Is America doomed?  Europe is already doomed — with Europe’s welfare states dying both economically and demographically (quick, name the most common boy’s name in Belgium?  In Amsterdam?  In Malmo Sweden?  What is the fifth most popular name in the United Kingdom?  If you said Mohammad, give yourself a free beer!).  Europe, with a birth rate of 1.4 or less, is losing population.  It is tough to support the welfare system without kids!  European Muslims, with a birth rate of 3.5, are doubling in population.   Soon, Shria law will rule in Europe and America will stand alone.  And stand alone with what?  Obama?!   Am I wrong?   Well, check back with me at the end of Obama’s presidency in 8 years – if I don’t have a more bushy beard and 3 more wives, then I was wrong.


OK, so maybe I am over reacting.  Maybe things won’t be so bad.  Maybe only a few more thousands of babies a year will be aborted than under Bush (and what’s a couple of punctured heads to get upset about), maybe only a few more guns (like shotguns) will be outlawed.  Maybe the new Supremes will only seem to look like Janet Reno, maybe it will be good if our daughters are in the draft, maybe only normal homosexuals (like Patrick Elias) will be able to get married at Manchester RP, maybe I will like to belong to a union this time.  We can all adapt to that.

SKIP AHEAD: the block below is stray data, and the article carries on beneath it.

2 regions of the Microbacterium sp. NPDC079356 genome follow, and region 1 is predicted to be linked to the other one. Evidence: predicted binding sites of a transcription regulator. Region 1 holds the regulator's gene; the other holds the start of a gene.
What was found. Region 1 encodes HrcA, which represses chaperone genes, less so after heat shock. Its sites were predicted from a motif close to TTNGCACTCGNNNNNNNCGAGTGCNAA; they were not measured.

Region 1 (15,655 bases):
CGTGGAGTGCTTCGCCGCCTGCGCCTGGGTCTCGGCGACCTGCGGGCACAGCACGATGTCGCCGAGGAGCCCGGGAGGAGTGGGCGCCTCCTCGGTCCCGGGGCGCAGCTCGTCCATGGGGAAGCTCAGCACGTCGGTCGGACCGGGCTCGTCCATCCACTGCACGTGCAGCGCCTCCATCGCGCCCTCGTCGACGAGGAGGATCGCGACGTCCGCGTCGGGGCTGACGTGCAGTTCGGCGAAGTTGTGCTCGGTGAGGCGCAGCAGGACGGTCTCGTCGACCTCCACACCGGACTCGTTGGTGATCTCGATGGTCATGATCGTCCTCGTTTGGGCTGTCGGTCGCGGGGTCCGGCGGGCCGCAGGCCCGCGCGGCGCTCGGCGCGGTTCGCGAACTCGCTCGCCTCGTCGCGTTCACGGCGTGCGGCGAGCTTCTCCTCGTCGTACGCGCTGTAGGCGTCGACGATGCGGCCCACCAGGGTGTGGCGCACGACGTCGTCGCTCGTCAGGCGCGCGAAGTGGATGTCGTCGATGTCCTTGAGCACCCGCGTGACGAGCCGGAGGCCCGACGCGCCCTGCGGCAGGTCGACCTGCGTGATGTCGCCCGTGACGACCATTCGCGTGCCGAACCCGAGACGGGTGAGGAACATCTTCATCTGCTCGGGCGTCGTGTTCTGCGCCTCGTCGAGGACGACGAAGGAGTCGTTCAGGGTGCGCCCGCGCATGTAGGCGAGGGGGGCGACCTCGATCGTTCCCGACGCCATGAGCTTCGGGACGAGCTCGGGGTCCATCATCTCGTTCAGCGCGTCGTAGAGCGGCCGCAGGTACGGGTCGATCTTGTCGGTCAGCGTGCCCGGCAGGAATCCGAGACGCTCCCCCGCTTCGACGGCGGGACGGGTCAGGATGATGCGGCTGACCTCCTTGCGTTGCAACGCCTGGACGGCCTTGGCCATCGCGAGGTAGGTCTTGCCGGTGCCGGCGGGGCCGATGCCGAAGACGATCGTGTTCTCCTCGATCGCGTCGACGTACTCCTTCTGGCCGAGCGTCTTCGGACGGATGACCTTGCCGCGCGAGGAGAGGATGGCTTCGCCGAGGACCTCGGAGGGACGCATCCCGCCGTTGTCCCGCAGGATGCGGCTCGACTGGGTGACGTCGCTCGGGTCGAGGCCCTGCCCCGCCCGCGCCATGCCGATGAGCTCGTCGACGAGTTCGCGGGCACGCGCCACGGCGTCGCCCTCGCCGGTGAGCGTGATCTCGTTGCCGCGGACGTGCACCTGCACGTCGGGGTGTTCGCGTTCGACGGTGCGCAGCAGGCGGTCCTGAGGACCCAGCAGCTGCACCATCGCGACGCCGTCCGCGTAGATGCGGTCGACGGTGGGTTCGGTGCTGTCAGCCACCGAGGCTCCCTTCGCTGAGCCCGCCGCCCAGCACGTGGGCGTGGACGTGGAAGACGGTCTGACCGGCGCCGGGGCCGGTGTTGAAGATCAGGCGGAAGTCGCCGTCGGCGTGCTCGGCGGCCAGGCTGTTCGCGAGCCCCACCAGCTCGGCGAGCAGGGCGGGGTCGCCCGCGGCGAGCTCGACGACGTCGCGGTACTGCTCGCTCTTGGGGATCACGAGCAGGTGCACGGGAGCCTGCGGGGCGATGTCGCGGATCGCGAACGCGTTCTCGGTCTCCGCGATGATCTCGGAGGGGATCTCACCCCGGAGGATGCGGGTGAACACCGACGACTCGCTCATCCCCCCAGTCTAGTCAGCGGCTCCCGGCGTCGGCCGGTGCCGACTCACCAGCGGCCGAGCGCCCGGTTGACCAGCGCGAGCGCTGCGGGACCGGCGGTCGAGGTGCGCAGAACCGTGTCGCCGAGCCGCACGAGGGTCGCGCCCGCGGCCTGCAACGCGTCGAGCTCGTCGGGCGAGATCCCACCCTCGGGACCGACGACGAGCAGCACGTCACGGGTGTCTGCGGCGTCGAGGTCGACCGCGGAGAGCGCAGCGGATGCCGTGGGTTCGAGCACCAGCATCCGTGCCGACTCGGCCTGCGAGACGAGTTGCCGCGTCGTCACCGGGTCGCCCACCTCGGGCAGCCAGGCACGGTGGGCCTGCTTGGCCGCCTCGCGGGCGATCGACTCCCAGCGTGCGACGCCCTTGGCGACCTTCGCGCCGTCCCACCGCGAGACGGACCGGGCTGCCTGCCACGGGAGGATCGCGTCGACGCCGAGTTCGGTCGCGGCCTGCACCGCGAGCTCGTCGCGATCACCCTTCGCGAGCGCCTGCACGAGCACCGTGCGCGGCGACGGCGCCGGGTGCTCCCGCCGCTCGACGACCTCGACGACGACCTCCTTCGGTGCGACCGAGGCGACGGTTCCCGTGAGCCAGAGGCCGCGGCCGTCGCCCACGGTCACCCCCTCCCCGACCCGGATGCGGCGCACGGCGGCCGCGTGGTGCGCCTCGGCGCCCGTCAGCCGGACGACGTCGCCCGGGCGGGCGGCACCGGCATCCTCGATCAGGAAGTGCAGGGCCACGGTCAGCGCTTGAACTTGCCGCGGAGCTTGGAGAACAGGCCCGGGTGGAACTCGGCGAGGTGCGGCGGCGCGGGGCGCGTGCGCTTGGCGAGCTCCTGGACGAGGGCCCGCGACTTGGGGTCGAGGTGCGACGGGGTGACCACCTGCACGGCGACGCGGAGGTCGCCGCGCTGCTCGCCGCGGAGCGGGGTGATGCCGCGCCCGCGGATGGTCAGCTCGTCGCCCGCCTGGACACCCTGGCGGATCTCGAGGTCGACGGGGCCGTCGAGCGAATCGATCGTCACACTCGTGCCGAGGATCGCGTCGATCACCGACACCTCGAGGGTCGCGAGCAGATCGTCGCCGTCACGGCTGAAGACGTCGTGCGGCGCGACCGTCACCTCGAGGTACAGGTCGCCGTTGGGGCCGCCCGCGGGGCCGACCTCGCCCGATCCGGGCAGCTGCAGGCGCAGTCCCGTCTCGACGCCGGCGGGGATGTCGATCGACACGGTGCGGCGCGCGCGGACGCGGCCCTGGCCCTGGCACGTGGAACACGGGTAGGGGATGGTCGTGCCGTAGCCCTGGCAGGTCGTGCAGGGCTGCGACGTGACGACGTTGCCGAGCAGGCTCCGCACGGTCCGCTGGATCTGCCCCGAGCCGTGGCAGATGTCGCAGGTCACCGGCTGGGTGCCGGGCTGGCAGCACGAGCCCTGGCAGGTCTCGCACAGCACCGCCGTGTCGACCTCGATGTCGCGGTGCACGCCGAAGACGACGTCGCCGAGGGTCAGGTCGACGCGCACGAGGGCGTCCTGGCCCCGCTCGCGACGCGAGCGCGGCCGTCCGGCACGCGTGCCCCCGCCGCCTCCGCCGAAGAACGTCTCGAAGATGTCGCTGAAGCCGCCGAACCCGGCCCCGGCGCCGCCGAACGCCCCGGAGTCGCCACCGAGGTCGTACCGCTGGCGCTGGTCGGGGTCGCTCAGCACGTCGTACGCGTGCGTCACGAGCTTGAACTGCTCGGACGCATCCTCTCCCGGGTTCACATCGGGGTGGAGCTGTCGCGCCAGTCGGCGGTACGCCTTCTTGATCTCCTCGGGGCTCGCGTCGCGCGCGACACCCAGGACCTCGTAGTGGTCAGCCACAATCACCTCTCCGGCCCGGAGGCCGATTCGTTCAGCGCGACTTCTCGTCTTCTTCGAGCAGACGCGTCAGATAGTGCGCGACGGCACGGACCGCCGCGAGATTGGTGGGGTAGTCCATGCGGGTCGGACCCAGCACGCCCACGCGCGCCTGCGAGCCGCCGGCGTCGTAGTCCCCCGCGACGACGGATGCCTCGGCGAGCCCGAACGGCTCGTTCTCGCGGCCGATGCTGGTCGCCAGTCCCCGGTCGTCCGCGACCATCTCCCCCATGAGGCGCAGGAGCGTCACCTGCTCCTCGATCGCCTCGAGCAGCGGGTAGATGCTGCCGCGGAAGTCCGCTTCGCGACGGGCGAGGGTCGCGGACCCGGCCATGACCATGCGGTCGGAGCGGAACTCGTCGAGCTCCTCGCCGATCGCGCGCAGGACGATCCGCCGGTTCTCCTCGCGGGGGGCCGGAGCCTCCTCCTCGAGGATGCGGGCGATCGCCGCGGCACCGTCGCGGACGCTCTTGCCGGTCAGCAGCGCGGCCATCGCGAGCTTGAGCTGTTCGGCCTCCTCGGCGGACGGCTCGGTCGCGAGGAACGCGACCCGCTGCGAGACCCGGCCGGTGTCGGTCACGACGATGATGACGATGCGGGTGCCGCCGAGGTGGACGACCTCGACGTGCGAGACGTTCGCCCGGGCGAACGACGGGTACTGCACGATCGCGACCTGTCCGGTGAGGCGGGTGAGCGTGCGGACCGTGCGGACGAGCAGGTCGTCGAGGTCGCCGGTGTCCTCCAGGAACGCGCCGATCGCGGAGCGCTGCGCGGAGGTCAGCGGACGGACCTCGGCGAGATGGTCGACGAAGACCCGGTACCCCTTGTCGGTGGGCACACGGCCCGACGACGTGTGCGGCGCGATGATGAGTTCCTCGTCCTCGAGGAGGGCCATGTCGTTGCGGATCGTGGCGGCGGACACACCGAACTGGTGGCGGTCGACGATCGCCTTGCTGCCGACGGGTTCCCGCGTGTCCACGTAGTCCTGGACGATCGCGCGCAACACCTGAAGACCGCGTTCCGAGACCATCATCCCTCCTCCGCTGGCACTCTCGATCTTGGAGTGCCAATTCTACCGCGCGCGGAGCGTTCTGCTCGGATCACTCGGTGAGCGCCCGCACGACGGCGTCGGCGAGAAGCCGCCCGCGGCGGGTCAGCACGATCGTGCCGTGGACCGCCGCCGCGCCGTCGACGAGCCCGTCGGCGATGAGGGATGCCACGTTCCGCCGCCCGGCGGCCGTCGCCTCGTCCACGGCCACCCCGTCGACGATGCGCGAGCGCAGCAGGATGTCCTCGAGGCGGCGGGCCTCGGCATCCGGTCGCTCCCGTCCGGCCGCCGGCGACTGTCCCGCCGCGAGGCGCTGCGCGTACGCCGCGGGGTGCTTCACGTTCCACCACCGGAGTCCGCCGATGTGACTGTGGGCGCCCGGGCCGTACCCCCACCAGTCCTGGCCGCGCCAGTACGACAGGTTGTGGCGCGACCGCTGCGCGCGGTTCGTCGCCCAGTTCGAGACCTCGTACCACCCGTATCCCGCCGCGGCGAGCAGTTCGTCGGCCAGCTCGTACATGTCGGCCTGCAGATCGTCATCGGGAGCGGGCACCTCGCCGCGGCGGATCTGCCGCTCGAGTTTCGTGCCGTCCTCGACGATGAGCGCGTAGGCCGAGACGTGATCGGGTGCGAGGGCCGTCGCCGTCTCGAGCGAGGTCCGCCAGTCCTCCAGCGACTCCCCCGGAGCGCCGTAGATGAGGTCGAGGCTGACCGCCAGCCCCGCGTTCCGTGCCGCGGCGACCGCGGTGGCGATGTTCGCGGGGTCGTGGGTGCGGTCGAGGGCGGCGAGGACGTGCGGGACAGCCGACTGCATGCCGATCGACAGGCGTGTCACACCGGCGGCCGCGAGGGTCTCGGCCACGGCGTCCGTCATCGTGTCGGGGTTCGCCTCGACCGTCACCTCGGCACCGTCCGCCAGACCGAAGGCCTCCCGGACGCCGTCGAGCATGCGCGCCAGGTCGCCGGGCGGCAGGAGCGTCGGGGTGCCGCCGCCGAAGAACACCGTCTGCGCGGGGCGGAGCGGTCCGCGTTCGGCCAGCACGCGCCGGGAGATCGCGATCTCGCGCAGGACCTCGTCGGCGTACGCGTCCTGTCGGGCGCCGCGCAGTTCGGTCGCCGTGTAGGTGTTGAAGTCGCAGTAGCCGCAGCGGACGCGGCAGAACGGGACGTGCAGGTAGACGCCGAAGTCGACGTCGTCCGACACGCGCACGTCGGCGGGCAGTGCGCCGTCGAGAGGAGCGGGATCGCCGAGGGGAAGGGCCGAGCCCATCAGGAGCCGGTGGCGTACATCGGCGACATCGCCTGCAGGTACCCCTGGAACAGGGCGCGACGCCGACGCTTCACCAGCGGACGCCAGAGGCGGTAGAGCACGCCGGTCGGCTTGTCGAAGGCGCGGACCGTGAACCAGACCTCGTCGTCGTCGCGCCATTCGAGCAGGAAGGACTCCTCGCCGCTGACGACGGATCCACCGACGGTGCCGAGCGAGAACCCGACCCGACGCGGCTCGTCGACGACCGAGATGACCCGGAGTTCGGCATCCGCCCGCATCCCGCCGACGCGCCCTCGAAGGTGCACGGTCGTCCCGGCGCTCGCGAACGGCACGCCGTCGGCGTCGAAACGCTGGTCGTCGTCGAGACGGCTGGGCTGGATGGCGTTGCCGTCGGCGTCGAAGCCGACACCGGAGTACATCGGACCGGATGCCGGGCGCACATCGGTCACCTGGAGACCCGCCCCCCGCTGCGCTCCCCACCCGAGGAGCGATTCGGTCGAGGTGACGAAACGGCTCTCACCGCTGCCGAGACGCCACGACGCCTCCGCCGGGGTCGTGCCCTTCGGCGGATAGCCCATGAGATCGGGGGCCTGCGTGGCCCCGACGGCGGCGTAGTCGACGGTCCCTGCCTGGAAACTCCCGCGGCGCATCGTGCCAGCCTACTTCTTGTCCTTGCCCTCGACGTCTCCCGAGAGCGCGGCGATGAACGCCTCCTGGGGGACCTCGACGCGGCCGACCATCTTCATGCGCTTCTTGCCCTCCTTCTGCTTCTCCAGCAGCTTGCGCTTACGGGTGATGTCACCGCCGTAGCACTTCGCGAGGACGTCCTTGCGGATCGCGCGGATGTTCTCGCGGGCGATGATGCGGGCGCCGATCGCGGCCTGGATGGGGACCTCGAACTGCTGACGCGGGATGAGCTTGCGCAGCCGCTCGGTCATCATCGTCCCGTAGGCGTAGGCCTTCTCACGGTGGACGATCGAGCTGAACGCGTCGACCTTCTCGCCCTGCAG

So yep, I am voting for McCain.  I know many conservative Christians are sitting this one out with some waiting for the worst to happen so America and the Republicans can learn their lesson.  Except it took over 1000 years for western civilization to come out of the dark ages.  Augustine’s Hippo never recovered.  The problem was, Augustine’s Rome voted for Obama or stayed home or voted for the Constitution candidate (these guys felt good about themselves when the Ostrogoths wacked off their heads).


Certainly our refuge is in the Lord and His provision in Christ.  We must be like Habakkuk and live by faith (Hab 2:4) though the Chaldeans come.  But if Habakkuk had the vote, what would he have done (WWHD?)?

Purpose Driven Politics As Usual

17 08 2008